Here is an optimistic thought for the day. After writing my previous blog on philanthropy and conservation, it occurred to me that a single scenario might focus the mind of ecologists and conservation biologists as we think about relevant research:
Suppose you are sitting in your office and someone comes in and tells you that they wish to donate one billion dollars to your research in ecology. What would you tell them you would like to do?
This is of course ridiculous but let us be optimistic and think it may happen. There are a lot of very rich people around the world and they will have to do something with all their money. Some of it will be wasted but some could do much good for the development of strong science. So let us pretend for the moment that this will happen sometime in the future.
We need to think clearly what this money entails. First, if we want to live off the interest and we expect 5% return on investment, we end up with $ 50 million to spend per year. What are we going to do with all this money? The two options would seem to be to buy land and maintain it for conservation, or to set up a foundation for conservation that would support graduate student and postdoctoral fellows. Let us check these options out with a broad brush.
The first option is based on the belief that habitat loss is the key process driving biodiversity decline so we should use part of the money for land purchase or marine rights to areas. But we note that land purchases are not very useful if the land is not managed and protected so that some group of people need to be in charge. So suppose we spend half immediately on land acquisition, and land costs are $100 per ha, we could purchase about 50,000 km2, an area approximately the size of Denmark, slightly smaller than Scotland, and about the size of West Virginia. Then we can employ about 250 people full time to do research or manage the protected landscape at an overall cost of $100 K per scientist including salary and operating research costs. This is an attractive option and the decision that would need to be made is what areas are most important to purchase for conservation in what part of the world.
The second option is to establish a permanent foundation for conservation that would be devoted to supporting graduates and postdoctoral fellows worldwide. I am not clear on the costs for a foundation to operate but let us assume $ 2 million a year for staff and operating costs. This would leave $ 48 million for operating costs, supporting 480 students or postdocs at $100,000 each per year or 320 students if you wished to give each an average $150,000 per year for research and salary. If these were spread out over the 196 countries on Earth, clearly there would be about 2 scientists per country. If we spread them out evenly over the 148 million km2 of land area over the whole Earth, we would require each student or scientist to be in charge of about 300,000 km2, an area about the size of Norway, or Poland or the Philippines. Clearly one would not operate in such a fashion, and would concentrate person-power in the areas of greatest need.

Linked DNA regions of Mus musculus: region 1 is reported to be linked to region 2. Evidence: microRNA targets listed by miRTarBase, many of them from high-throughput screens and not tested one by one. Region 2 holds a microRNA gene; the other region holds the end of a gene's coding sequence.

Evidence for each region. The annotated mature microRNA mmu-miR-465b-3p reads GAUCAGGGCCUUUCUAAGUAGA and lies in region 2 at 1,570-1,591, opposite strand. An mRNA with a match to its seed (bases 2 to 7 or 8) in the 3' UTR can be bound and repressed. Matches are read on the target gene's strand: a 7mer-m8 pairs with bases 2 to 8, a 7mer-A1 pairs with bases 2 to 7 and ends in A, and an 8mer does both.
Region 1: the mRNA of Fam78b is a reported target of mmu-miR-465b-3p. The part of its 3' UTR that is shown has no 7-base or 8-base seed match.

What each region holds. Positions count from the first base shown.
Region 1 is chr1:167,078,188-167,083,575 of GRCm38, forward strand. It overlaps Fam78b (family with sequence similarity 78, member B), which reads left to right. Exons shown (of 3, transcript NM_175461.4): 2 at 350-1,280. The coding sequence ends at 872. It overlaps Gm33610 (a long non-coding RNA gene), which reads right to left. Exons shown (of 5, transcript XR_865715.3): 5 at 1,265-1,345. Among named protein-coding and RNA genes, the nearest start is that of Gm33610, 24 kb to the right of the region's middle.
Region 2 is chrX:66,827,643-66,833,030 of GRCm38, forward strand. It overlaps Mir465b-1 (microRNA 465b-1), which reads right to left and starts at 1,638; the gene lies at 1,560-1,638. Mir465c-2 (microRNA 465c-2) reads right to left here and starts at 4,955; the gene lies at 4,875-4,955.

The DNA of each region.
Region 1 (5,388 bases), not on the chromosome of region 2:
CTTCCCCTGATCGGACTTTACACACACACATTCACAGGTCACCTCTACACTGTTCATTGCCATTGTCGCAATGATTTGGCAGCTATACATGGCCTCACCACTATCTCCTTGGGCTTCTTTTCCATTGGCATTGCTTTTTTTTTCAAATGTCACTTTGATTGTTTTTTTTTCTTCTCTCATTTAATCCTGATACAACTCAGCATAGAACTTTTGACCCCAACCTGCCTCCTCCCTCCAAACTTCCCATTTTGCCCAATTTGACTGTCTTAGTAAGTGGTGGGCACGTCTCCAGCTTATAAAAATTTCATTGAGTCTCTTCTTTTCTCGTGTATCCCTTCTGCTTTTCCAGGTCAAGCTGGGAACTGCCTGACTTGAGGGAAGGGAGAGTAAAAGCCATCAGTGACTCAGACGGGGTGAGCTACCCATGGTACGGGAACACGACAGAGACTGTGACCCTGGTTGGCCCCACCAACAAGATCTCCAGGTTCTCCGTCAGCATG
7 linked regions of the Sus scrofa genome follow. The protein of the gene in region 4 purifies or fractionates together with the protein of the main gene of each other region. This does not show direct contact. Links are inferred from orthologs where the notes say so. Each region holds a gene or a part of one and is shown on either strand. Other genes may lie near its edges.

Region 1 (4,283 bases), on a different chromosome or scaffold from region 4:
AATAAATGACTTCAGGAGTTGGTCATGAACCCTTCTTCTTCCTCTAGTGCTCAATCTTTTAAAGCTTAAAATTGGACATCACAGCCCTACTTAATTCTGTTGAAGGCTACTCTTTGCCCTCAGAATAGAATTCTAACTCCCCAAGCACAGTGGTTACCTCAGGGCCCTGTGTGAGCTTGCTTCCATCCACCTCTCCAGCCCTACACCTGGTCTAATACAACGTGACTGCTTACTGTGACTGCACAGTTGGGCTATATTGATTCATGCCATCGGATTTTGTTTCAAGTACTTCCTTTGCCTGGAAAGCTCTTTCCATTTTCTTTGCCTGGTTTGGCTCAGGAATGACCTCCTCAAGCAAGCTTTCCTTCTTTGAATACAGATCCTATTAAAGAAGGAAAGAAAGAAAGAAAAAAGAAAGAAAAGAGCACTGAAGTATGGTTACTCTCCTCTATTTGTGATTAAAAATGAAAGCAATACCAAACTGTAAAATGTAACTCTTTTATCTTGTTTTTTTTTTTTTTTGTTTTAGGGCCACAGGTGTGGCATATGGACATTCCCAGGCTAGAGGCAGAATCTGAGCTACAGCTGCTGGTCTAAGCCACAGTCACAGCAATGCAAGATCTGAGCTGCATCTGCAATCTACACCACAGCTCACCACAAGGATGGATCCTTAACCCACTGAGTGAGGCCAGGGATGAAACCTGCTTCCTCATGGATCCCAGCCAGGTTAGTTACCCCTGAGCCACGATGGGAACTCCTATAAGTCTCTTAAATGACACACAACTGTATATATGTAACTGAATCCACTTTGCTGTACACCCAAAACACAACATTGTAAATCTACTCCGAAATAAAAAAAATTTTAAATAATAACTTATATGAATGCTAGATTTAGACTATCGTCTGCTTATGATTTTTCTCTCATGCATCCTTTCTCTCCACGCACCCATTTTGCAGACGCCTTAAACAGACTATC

There is considerable literature discussing the issue of how philanthropy can augment conservation in the most effective manner, and a few papers are given here that further the discussion.
Where does this theoretical exercise leave us? Clearly there would be many other ways to utilize these hypothetical funds for conservation, but the point that shows clearly is that the funds needed to achieve conservation on a global scale are very large, and even a billion dollars disappears very quickly if we are attempting to achieve solid conservation outcomes. The costs of conservation are large and there is the need to recognize that government funding is critical, so that an additional billion dollars from a philanthropist will only add icing on the cake and not the whole cake.
Not that anyone I know would turn down a billion-dollar donation as too little.
Adams, W., and J. Hutton. 2007. People, parks and poverty: Political ecology and biodiversity conservation. Conservation and Society 5:147-183.
Diallo, R. 2015. Conservation philanthropy and the shadow of state power in Gorongosa National Park, Mozambique. Conservation and Society 13:119-128. doi: 10.4103/0972-4923.164188
Ferraro, P. J., and S. K. Pattanayak. 2006. Money for Nothing? A call for empirical evaluation of biodiversity conservation investments. PLoS Biology 4:e105.
Jones, C. 2012. Ecophilanthropy, neoliberal conservation, and the transformation of Chilean Patagonia’s Chacabuco Valley. Oceania 82:250-263.